Well, Boston, Milwaukee, Houston, Denver and New Orleans are out. As much as I like Memphis, they aren't taking four games from the Spurs. And the Knicks aren't beating New Jersey without Allan Houston, not unless Kidd's knee comes flying off during the series.

That leaves the Mavs. And when you think about it, Dallas and Sacramento have similar problems: Erratic player rotations, defensive breakdowns, shaky coaching, just a general sense of bad karma. What happened with Webber's gradual acclimation to the lineup was one of the weirder NBA subplots in recent memory -- you had a team playing better than anyone, and things got screwed up because they added another talented player to the mix. When does that ever happen? Even the curators at the Ewing Theory Hall of Fame were perplexed by this one.

And with that said, I'm still taking the Kings, who are too big upfront for Dallas. So no upsets in Round 1 ... which sounds like an upset in itself.

4. Just out of curiosity, what was the most underrated moment of the season?

Other than Calvin Murphy admitting that he had 14 children by six women, but making it clear that all the children lived in the Houston area, as if that somehow made it OK? Other than that?

Umm ....

I'd have to go with the Harlem Globetrotters testifying at Jayson Williams' trial. Did they fly them in from Gilligan's Island? Did they enter the courtroom to "Sweet Georgia Brown"? Did they pull the "bucket of feathers" trick on the jury? Did two of the players play keepaway with the judge's gavel? I could watch a 10-hour documentary about this.

Bill Walton
Can Minnesota pull off the same feat as the '77 Blazers?

5. When was the last time a team went from "Never winning an NBA playoff series" to "Winning the title" in a single season?

You have to go all the way back to Walton and the '77 Blazers -- one of my all-time favorite teams -- in the ABA merger season. Here's the point: These things don't naturally happen. Title contenders take baby steps -- you learn how to win in the playoffs over a few years, and eventually you advance to a bigger stage. So expecting Minnesota to suddenly win the title seems a little far-fetched. Let's see them win two series in a row first.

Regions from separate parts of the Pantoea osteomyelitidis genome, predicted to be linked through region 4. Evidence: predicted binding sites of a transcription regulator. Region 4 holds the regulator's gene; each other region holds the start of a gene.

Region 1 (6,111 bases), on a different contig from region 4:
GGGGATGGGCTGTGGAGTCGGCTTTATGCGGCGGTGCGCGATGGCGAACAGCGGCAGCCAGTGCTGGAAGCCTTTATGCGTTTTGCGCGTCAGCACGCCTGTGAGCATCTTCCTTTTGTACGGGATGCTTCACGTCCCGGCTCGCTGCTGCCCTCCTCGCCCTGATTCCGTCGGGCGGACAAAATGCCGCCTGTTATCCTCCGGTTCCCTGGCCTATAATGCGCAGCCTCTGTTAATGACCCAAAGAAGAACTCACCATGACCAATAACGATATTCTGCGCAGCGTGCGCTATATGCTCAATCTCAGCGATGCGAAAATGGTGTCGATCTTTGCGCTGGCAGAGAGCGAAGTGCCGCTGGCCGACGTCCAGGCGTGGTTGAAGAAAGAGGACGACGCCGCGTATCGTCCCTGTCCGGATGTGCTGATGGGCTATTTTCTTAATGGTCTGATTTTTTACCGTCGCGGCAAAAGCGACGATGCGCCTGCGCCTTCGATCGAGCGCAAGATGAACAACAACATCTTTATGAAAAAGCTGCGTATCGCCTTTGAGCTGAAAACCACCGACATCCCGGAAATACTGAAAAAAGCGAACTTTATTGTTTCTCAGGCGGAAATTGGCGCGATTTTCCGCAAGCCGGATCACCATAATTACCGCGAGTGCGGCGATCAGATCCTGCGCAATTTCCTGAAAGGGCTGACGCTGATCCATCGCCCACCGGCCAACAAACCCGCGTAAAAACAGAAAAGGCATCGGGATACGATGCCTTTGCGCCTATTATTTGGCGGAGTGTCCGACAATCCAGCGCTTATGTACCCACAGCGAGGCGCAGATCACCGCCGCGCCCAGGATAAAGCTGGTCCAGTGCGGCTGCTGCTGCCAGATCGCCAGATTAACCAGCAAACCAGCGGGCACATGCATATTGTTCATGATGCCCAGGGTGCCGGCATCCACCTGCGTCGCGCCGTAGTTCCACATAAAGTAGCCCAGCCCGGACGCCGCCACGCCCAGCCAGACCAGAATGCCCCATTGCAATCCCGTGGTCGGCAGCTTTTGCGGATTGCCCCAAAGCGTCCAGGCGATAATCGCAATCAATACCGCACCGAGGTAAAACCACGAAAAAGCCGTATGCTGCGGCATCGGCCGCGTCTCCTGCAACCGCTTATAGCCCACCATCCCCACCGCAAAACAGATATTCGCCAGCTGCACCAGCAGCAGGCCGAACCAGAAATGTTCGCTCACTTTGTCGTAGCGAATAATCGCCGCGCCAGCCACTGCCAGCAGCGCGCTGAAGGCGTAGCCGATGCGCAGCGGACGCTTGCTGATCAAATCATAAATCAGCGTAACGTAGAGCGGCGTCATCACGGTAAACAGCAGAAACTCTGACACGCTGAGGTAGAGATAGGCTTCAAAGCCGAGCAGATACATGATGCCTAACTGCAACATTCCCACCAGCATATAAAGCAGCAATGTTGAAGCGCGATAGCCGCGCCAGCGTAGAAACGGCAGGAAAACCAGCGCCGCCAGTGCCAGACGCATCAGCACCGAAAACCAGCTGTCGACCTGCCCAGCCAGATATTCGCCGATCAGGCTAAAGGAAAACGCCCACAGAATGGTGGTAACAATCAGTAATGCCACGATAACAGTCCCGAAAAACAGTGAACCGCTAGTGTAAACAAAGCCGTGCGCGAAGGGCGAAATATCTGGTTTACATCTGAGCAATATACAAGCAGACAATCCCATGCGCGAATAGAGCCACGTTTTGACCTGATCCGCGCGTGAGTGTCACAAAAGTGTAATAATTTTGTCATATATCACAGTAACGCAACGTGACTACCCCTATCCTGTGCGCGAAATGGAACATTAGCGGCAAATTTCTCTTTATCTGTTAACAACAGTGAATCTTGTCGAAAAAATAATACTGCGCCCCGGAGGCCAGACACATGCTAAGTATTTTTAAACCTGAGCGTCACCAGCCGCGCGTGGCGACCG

6. What's it been like living in L.A. and following the Lakers on a day-to-day basis?

Just plain bizarre. During the first few weeks of the season, they were playing at a higher level than any team since the '96 Bulls -- there was a 10-game stretch where they were just KILLING teams. Beautiful to watch.

Then Malone injured his knee. Kobe's trial wouldn't go away, overshadowing the day-to-day grind of the season. Payton started griping about the triangle offense. Opponents realized that they could run on them. Those familiar problems defending opposing point guards popped up for the umpteenth straight year. Phil Jackson stubbornly stuck to the triangle when it was painfully obvious that the offense should have been running through Payton and Kobe. Shaq started dropping F-bombs. And then Kobe pulled his surreal "You think I'm shooting too much? Well, watch this!" performance in Sacramento last Sunday (reminiscent of Rick Barry in Game 7 of the Warriors-Suns series in '76, and yes, I watch way too much NBATV).

Kobe Bryant
The jury is still out on whether Kobe Bryant and Shaquille O'Neal can co-exist.

My gut feeling: There's just too much going on. You can't carry this much baggage into the playoffs. It's always a recipe for disaster. Throw in the fact that San Antonio owns them and I can't see them getting past Round 2.

7. When was the last time one of the best NBA players was distracted in the playoffs by his own rape trial, even flying back and forth between games on a private jet?

The last time it happened was way back in 1953, when Rochester Royals big man Cookie Thomas ...

(Sorry, just kidding -- wanted to make sure you were still paying attention.)

8. Who's the most surprising starter for a playoff team?

I'd have to narrow it down to these three ...

  • Ricky Davis -- One of those guys who seemed destined to play on 20-win teams for his entire career. And frankly, there's still time.